On Aug. 21 at 11:45 p.m. EDT (0345 UTC on Aug. 22) the Visible Infrared Imaging Radiometer Suite (VIIRS) instrument aboard NASA-NOAA’s Suomi NPP satellite captured a visible light image of Tropical Storms Lionrock and Mindulle. The VIIRS image showed that wind shear has relaxed on both storms as they appeared more circular than they did the previous day.
Since the Suomi-NPP image, Lionrock continued to move further southwest and away from Japan’s Kyushu Island and Mindulle made landfall just south of Toyko and now moved north of the city.
Mindulle Headed North
At 11 a.m. EDT (1500 UTC) on August 22, 2016 Tropical Storm Mindulle was centered near 37.9 degrees north latitude and 140.7 degrees east longitude, about 152 nautical miles south of Misawa, Japan. Mindulle has tracked north-northeastward at 23.0 mph (20 knots/37.0 kph) and is expected to continue moving in that direction. Maximum sustained winds were near 46.0 mph (40 knots/74.0 kph).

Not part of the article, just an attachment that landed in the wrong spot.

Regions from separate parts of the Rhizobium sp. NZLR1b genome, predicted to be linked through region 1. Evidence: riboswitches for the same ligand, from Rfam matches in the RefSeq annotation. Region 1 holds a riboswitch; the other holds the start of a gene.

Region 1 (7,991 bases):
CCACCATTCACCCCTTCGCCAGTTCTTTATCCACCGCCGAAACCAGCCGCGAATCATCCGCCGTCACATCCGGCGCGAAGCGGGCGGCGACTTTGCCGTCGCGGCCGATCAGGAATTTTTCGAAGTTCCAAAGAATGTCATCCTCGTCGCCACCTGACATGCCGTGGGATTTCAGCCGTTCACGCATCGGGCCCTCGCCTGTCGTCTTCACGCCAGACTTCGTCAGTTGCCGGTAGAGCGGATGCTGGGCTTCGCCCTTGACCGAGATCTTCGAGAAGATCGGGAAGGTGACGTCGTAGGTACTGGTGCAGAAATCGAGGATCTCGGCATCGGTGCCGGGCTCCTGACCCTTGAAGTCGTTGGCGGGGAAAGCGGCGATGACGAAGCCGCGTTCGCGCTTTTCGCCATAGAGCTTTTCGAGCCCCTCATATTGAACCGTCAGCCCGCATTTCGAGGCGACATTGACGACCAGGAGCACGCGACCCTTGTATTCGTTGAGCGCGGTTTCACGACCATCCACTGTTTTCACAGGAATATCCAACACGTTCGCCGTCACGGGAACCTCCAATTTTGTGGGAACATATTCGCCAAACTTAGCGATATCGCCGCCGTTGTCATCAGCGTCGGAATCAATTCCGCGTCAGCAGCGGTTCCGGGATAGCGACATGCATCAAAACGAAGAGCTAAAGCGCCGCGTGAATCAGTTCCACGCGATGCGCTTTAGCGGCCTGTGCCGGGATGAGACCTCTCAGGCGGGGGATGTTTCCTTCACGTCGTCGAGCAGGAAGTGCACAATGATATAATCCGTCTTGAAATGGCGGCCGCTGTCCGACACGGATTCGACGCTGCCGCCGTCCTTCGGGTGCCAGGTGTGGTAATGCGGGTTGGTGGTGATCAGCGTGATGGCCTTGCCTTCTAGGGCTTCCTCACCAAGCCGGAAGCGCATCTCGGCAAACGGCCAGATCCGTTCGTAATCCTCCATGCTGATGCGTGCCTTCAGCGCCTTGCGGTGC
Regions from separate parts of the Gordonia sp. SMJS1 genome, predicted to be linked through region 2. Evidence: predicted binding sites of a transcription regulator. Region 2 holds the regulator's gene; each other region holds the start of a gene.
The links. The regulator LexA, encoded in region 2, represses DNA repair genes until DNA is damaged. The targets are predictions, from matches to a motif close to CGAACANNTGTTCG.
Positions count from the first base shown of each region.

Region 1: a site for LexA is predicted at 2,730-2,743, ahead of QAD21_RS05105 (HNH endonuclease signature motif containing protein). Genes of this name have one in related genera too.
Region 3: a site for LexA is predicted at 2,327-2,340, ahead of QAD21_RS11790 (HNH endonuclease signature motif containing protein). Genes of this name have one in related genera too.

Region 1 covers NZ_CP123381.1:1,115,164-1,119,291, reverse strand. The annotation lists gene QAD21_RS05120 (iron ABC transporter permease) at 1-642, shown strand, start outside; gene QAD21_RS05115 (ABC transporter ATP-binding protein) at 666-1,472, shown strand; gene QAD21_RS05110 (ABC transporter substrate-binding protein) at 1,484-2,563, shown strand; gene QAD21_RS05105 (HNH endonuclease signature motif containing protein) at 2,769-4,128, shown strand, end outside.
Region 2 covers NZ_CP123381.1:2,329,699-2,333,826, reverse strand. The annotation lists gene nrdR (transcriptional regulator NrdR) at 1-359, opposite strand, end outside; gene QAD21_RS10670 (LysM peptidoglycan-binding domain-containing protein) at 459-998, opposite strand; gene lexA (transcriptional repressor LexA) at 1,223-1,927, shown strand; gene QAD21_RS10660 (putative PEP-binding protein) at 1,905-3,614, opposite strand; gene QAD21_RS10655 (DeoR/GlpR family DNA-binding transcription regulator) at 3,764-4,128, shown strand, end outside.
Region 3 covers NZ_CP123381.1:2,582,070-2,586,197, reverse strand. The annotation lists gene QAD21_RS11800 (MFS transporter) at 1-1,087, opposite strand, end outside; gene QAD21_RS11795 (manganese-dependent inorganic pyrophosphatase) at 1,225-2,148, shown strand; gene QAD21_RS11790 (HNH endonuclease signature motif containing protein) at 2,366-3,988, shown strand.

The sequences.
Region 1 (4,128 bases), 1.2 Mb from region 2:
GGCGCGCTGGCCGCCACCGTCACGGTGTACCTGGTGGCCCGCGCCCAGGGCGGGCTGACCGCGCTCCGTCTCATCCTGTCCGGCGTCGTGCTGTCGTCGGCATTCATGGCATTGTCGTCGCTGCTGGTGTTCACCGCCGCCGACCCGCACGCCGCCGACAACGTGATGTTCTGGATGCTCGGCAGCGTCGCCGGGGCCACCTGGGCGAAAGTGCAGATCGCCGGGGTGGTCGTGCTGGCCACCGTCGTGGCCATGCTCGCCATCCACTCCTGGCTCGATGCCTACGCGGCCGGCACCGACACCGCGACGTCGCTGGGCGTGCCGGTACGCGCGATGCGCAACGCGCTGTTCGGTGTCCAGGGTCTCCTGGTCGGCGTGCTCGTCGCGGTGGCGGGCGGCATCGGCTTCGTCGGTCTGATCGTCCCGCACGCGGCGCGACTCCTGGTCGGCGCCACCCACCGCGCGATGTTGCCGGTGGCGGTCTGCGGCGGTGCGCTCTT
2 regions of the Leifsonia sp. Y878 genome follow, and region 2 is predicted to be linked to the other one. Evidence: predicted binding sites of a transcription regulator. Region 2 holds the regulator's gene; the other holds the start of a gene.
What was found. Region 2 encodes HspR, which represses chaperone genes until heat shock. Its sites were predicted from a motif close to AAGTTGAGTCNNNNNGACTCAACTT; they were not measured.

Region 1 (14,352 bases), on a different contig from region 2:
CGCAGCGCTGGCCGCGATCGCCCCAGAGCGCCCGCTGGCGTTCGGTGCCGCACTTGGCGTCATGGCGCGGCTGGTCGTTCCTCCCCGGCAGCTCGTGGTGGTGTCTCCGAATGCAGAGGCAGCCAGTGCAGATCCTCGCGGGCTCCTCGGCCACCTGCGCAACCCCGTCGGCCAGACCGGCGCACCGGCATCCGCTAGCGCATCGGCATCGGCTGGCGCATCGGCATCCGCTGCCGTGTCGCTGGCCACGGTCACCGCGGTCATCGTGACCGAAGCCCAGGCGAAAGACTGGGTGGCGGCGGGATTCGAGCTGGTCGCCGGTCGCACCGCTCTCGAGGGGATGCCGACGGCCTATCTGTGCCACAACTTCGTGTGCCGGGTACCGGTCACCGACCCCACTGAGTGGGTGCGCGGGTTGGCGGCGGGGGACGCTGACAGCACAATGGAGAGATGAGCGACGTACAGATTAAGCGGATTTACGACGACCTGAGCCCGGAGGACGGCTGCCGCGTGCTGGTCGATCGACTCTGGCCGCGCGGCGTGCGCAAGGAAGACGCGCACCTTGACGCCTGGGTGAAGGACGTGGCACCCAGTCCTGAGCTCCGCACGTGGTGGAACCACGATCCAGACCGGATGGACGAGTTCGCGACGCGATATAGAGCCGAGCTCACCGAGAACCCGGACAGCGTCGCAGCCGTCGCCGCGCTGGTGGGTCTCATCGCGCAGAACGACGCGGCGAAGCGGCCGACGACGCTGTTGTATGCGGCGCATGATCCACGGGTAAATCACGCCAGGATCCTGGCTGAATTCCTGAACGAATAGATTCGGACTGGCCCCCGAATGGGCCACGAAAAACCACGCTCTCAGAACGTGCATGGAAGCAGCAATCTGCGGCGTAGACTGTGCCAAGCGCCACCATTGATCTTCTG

The Joint Typhoon Warning Center forecast calls for Tropical Storm Mindulle to move north across Honshu and Hokkaido while becoming turning extra-tropical.
Lionrock Headed South
At 11 a.m. EDT (1500 UTC) on August 22, 2016 Tropical Storm Lionrock was centered near 28.4 degrees north latitude and 133.9 degrees east longitude, about 344 nautical miles east-northeast of Kadena Air Base, Okinawa, Japan. Lionrock has tracked south-southeastward at 3.4 mph (3 knots/5.5 kph) and is expected to turn to the southwest and curve north while strenghtening. Maximum sustained winds were near 40 mph (35 knots/62 kph).
Lionrock is expected to pass just east of the island of Minami Daito Jima, Japan on Aug. 24 and then strengthen into a typhoon as it turns north.